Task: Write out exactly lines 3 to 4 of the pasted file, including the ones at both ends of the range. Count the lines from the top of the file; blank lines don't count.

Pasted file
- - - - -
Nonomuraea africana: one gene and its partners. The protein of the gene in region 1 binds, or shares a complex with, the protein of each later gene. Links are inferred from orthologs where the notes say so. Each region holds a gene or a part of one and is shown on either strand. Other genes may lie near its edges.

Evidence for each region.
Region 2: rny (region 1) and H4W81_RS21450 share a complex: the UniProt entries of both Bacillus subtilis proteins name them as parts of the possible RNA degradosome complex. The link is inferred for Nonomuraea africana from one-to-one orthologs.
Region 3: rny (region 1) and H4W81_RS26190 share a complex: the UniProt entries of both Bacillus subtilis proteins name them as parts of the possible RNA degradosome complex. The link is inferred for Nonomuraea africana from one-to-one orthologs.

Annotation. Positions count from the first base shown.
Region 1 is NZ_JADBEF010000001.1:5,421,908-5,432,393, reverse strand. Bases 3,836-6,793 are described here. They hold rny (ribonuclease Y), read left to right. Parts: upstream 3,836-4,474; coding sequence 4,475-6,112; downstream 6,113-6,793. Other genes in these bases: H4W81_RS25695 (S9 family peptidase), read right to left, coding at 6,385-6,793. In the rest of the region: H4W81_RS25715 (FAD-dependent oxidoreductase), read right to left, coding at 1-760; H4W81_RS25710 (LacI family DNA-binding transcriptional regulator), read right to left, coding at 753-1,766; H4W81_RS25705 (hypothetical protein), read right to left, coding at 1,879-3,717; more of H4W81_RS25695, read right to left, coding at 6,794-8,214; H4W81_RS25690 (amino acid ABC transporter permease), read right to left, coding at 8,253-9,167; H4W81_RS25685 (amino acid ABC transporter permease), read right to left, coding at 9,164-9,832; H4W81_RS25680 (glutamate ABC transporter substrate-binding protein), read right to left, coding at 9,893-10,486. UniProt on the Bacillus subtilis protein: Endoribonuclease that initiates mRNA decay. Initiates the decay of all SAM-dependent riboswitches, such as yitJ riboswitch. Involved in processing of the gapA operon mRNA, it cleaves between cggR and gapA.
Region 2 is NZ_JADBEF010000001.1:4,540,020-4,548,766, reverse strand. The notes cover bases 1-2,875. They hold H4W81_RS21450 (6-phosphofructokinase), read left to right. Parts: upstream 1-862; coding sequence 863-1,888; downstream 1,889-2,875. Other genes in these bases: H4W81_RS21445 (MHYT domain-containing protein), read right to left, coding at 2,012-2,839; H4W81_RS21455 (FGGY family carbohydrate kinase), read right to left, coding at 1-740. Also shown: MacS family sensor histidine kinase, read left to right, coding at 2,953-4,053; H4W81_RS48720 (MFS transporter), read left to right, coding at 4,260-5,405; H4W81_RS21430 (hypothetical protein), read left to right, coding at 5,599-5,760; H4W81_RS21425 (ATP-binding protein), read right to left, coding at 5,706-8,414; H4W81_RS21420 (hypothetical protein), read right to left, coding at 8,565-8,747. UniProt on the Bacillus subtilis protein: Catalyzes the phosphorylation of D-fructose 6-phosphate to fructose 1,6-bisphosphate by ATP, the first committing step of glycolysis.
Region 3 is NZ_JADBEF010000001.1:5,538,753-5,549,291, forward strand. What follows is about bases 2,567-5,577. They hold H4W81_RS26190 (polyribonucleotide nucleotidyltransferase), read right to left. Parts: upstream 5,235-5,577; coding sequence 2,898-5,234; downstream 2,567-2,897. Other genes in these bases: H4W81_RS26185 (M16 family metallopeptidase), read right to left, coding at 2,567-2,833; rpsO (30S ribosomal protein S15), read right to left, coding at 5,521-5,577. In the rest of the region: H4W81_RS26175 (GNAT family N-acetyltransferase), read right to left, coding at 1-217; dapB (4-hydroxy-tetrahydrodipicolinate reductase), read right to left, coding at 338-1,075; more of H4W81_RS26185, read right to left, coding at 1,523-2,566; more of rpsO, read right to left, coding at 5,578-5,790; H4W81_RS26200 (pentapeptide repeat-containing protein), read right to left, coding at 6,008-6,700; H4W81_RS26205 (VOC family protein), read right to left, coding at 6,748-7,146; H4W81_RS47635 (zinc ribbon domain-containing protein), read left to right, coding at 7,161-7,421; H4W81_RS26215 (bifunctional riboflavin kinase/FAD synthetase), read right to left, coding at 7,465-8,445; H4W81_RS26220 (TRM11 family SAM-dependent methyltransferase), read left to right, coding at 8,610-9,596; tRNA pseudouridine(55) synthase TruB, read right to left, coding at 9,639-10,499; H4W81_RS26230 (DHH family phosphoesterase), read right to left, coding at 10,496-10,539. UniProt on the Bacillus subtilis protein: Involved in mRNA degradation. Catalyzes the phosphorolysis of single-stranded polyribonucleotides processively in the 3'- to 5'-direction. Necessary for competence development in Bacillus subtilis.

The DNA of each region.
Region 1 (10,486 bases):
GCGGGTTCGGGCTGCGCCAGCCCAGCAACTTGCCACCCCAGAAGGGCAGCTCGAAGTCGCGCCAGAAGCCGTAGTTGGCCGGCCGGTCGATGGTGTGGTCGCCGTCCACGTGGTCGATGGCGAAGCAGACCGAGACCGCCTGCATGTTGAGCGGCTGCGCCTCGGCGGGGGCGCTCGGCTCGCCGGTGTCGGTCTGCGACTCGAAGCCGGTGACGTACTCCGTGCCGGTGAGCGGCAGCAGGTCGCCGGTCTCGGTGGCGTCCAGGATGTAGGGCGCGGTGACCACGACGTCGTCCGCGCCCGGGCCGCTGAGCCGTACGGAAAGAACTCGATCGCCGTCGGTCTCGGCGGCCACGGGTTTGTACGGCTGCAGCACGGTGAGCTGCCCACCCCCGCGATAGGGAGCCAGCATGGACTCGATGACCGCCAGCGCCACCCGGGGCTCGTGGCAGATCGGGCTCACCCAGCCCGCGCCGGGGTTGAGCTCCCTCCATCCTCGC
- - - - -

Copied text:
Region 2: rny (region 1) and H4W81_RS21450 share a complex: the UniProt entries of both Bacillus subtilis proteins name them as parts of the possible RNA degradosome complex. The link is inferred for Nonomuraea africana from one-to-one orthologs.
Region 3: rny (region 1) and H4W81_RS26190 share a complex: the UniProt entries of both Bacillus subtilis proteins name them as parts of the possible RNA degradosome complex. The link is inferred for Nonomuraea africana from one-to-one orthologs.